In 2014, Swedish writer/director Ruben Östlund had a great success with Force Majeure. This film portrays a family whose blissful ski vacation is jeopardized by what appears to be a life-threatening avalanche. The husband bolts in panic, leaving his wife to fend for herself and their two children. Although the avalanche turns out to be minor, damage to the couple’s marriage is not.
Östlund explores the same theme-an individual’s actions versus what is expected by the social contract- in his new film, The Square. His scope is wider this time, and this causes narrative continuity to suffer at times. Fortunately, The Square as a whole is sufficiently compelling to overcome these moments.
The ironically named Christian (Claes Bang) is a well-regarded curator at a contemporary art museum in Stockholm. Although he gives vocal support to progressive causes, Christian is someone who deals better with humanity in the abstract. His behavior to homeless people is generally callous. When he buys a fast-food meal for a homeless woman, he ignores her request about holding the onions. “Pick them out yourself,” he snaps, tossing it at her.
Early scenes in the film are devoted to a new show at the museum. It is an installation called The Square, which reminds visitors of their need to support and care for each other. The installation and its entreaties to better behavior contrast markedly with Christian’s situation.
While walking to work one day, Christian is robbed of his wallet and cell phone. Furious, he puts all his efforts into an ill-advised scheme to recover his property. Christian’s obsession with catching the thief means he pays little attention to his work. He signs off on an equally ill-advised promotional plan for The Square, placing the museum’s future-and his own-in an extremely risky position.
Elisabeth Moss plays Anne, a journalist who interviews Christian and later spends the night with him. Christian treats it as a casual fling; Anne wants a relationship. You might think Östlund is setting Anne’s character up to be the good woman whom the divorced Christian regrets passing by. Trouble is, most of the time Anne is just as opportunistic and conflicted as Christian. The viewer is left thinking one of them dodged a bullet but unable to decide which.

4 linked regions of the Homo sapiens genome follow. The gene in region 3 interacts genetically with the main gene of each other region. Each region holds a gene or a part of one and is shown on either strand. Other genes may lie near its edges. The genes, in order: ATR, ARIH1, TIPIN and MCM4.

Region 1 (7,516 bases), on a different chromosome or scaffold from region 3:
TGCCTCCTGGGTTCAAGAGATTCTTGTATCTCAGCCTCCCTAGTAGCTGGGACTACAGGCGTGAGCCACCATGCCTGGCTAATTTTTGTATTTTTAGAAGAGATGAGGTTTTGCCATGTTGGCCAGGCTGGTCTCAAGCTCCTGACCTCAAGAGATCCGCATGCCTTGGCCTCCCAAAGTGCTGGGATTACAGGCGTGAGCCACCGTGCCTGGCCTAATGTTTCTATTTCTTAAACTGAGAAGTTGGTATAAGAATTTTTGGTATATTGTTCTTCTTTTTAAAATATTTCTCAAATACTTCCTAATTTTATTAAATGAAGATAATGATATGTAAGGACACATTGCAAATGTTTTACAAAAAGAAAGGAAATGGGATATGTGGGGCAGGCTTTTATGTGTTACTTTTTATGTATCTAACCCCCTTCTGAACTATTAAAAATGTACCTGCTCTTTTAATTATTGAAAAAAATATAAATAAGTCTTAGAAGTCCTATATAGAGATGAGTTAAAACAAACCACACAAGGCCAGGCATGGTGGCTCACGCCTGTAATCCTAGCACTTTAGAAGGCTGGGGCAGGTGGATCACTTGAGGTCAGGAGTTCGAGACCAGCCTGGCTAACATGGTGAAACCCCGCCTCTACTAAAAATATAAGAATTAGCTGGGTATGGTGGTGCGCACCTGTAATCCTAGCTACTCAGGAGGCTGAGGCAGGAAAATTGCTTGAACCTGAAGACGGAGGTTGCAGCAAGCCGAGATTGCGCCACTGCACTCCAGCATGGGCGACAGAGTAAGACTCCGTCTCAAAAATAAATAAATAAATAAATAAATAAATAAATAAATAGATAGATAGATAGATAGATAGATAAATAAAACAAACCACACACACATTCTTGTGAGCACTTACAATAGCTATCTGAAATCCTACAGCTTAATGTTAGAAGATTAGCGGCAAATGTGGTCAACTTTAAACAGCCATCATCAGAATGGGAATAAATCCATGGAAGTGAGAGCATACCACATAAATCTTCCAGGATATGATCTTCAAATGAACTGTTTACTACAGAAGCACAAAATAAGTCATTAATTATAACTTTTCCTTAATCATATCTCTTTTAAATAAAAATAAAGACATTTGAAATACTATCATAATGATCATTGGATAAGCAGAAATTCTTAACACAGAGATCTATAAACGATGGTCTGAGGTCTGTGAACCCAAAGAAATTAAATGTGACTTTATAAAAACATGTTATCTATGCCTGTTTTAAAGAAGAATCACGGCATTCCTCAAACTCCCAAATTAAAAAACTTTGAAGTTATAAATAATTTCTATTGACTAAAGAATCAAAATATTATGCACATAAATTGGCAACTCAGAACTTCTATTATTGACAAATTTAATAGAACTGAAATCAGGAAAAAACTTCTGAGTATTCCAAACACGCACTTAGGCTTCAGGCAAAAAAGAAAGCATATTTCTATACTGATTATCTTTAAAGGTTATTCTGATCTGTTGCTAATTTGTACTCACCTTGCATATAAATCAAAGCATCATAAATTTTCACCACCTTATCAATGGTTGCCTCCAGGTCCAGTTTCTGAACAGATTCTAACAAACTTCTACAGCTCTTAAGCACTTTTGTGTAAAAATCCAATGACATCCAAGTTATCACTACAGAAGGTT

Another opaque area of the plot concerns apes. Anne has a pet ape, a docile sort who uses colored pens to sketch. Later in the film, Östlund includes a chilling set piece in which a performance artist (Terry Notary) plays an ape for a group at a gala dinner. Are these two depictions of apes a statement on the animal nature of human beings? Are they a comment on animal performance exhibits (like the one recently removed from the Guggenheim)? It is hard to say, given how little context is presented.
Fredrik Wenzel, cinematographer on Force Majeure, is back for this film. His work is stunning, and Östlund (who also edited) makes the most of it. The visuals in this film play a big role in establishing the different worlds that Christian inhabits.
You may not always comfortable watching The Square-and you probably will not be while Notary is onstage- but you will always be engaged. And thinking.
Theme: High Concept Satire
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